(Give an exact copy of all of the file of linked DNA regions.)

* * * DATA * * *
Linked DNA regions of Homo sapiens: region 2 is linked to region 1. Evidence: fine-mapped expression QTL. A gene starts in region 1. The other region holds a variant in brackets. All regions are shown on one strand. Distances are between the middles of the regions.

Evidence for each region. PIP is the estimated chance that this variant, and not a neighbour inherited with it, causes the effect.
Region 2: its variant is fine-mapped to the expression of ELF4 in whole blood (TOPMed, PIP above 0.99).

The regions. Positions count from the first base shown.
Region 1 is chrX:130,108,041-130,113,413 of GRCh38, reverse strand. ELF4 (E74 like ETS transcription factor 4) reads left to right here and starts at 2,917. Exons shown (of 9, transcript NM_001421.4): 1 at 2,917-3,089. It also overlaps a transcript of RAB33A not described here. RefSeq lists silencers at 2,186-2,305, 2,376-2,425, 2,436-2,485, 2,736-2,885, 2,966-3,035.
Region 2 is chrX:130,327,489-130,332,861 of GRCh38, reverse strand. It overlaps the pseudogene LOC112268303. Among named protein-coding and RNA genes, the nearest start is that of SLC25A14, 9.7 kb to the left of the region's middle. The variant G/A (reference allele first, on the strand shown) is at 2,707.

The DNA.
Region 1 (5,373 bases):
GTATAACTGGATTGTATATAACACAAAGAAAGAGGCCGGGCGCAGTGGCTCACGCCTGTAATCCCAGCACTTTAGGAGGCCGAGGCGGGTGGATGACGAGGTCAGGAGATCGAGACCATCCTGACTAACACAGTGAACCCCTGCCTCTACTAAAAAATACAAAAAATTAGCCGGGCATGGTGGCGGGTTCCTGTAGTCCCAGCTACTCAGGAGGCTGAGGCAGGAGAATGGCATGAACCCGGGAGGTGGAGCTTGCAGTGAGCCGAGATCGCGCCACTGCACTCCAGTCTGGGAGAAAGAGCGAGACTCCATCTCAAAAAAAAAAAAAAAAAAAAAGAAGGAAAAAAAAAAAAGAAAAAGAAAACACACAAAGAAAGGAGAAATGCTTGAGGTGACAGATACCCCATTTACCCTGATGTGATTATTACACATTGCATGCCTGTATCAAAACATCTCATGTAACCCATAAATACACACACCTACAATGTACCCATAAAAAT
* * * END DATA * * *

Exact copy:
Linked DNA regions of Homo sapiens: region 2 is linked to region 1. Evidence: fine-mapped expression QTL. A gene starts in region 1. The other region holds a variant in brackets. All regions are shown on one strand. Distances are between the middles of the regions.

Evidence for each region. PIP is the estimated chance that this variant, and not a neighbour inherited with it, causes the effect.
Region 2: its variant is fine-mapped to the expression of ELF4 in whole blood (TOPMed, PIP above 0.99).

The regions. Positions count from the first base shown.
Region 1 is chrX:130,108,041-130,113,413 of GRCh38, reverse strand. ELF4 (E74 like ETS transcription factor 4) reads left to right here and starts at 2,917. Exons shown (of 9, transcript NM_001421.4): 1 at 2,917-3,089. It also overlaps a transcript of RAB33A not described here. RefSeq lists silencers at 2,186-2,305, 2,376-2,425, 2,436-2,485, 2,736-2,885, 2,966-3,035.
Region 2 is chrX:130,327,489-130,332,861 of GRCh38, reverse strand. It overlaps the pseudogene LOC112268303. Among named protein-coding and RNA genes, the nearest start is that of SLC25A14, 9.7 kb to the left of the region's middle. The variant G/A (reference allele first, on the strand shown) is at 2,707.

The DNA.
Region 1 (5,373 bases):
GTATAACTGGATTGTATATAACACAAAGAAAGAGGCCGGGCGCAGTGGCTCACGCCTGTAATCCCAGCACTTTAGGAGGCCGAGGCGGGTGGATGACGAGGTCAGGAGATCGAGACCATCCTGACTAACACAGTGAACCCCTGCCTCTACTAAAAAATACAAAAAATTAGCCGGGCATGGTGGCGGGTTCCTGTAGTCCCAGCTACTCAGGAGGCTGAGGCAGGAGAATGGCATGAACCCGGGAGGTGGAGCTTGCAGTGAGCCGAGATCGCGCCACTGCACTCCAGTCTGGGAGAAAGAGCGAGACTCCATCTCAAAAAAAAAAAAAAAAAAAAAGAAGGAAAAAAAAAAAAGAAAAAGAAAACACACAAAGAAAGGAGAAATGCTTGAGGTGACAGATACCCCATTTACCCTGATGTGATTATTACACATTGCATGCCTGTATCAAAACATCTCATGTAACCCATAAATACACACACCTACAATGTACCCATAAAAAT